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Effingham County Board pushes to become sanctuary for the unborn

Effingham County Board pushes to become sanctuary for the unborn

Come Monday, the Effingham County Board will vote on whether to make the county a sanctuary for the unborn. Now some are questioning how this resolution could be legally enforced.

Effingham county is home to more than a dozen churches and many residents with pro-live values.

"This is a very religious community, there's a lot of catholic presence in this community,” Effingham county resident John Gardner said. “Most of the Christians would agree that life begins at conception."

Next week, the Effingham county board will vote on whether to make this viewpoint the official stance of the county board.

"I put a resolution together that states that the county board will consider life begins at conception, until it's proven scientifically, beyond a reasonable doubt, that it begins at some other time,” Effingham County Board Chairman James Niemann said.

Even if the resolution passes, it would not have any legal bearing on abortions performed in the county.

"It doesn't really make any difference to the practices or what is legal or not legal in the county,” said Brigid Leahy, senior director of public policy at Planned Parenthood of Illinois. “Rather than addressing real health issues of women in Effingham County and the issues of lack of access to healthcare, they have instead decided to spend time making a political statement.”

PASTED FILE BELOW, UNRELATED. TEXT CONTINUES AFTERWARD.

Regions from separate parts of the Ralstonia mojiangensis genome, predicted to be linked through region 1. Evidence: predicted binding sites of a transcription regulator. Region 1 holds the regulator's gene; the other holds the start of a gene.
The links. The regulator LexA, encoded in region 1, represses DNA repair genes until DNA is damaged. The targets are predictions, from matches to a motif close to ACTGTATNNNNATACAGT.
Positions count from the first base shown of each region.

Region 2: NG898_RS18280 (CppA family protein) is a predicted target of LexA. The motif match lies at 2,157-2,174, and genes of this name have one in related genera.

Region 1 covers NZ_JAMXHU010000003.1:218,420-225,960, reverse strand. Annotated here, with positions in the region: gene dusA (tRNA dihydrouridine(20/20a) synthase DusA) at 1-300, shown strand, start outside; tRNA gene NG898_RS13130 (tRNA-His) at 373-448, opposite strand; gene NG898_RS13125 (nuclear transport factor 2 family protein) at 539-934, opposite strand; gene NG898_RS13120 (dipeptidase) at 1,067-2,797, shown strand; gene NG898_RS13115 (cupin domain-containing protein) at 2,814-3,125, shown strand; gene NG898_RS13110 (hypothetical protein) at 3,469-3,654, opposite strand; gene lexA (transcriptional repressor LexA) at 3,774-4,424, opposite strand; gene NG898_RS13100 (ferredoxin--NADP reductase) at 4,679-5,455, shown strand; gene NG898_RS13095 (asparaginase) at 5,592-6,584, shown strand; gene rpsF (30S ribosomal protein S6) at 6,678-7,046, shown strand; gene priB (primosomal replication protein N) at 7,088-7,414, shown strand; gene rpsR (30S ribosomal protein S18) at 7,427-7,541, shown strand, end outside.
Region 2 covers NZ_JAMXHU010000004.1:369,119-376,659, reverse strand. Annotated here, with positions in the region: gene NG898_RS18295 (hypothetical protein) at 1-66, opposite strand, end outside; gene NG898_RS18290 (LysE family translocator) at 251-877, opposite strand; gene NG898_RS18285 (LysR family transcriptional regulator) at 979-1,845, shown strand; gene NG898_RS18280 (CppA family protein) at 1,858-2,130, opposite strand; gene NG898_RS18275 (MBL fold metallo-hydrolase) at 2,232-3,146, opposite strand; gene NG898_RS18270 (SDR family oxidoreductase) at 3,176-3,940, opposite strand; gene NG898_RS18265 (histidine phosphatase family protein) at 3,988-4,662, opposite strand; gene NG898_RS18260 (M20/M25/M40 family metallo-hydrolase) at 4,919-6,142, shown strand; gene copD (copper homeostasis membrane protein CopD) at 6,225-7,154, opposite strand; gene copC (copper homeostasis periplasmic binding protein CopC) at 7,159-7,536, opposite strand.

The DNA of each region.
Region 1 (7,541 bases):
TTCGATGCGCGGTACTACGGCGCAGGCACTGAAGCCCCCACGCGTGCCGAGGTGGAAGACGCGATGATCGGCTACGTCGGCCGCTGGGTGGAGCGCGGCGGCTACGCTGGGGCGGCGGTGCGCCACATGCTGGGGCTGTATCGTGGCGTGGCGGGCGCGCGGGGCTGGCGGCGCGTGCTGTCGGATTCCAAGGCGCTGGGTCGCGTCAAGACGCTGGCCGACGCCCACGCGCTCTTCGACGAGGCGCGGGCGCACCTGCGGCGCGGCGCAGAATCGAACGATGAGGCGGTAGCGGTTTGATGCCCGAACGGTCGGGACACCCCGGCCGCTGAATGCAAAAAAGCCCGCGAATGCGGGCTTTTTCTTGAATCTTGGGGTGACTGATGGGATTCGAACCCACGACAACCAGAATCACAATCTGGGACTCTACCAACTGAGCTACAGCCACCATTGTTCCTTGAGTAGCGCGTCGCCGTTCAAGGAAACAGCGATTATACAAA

Even so, the board chairman says he hopes this will serve as a symbolic resolution.

"I hope it spurs a conversation," Niemann said. "Maybe somewhere down the line it may lead to a change in our society, or it may just be something that that remains here at Effingham county."

Even though this resolution would not impact whether abortions could be performed, some community members say they are still in favor of having it passed.

"I like the idea that it puts Effingham county on the map as being a county that stands for the sanctity of life,” Gardner said.

Illinois current abortion law doesn't set a timeframe for how late an abortion can be performed. That decision lies with the individual healthcare provider.

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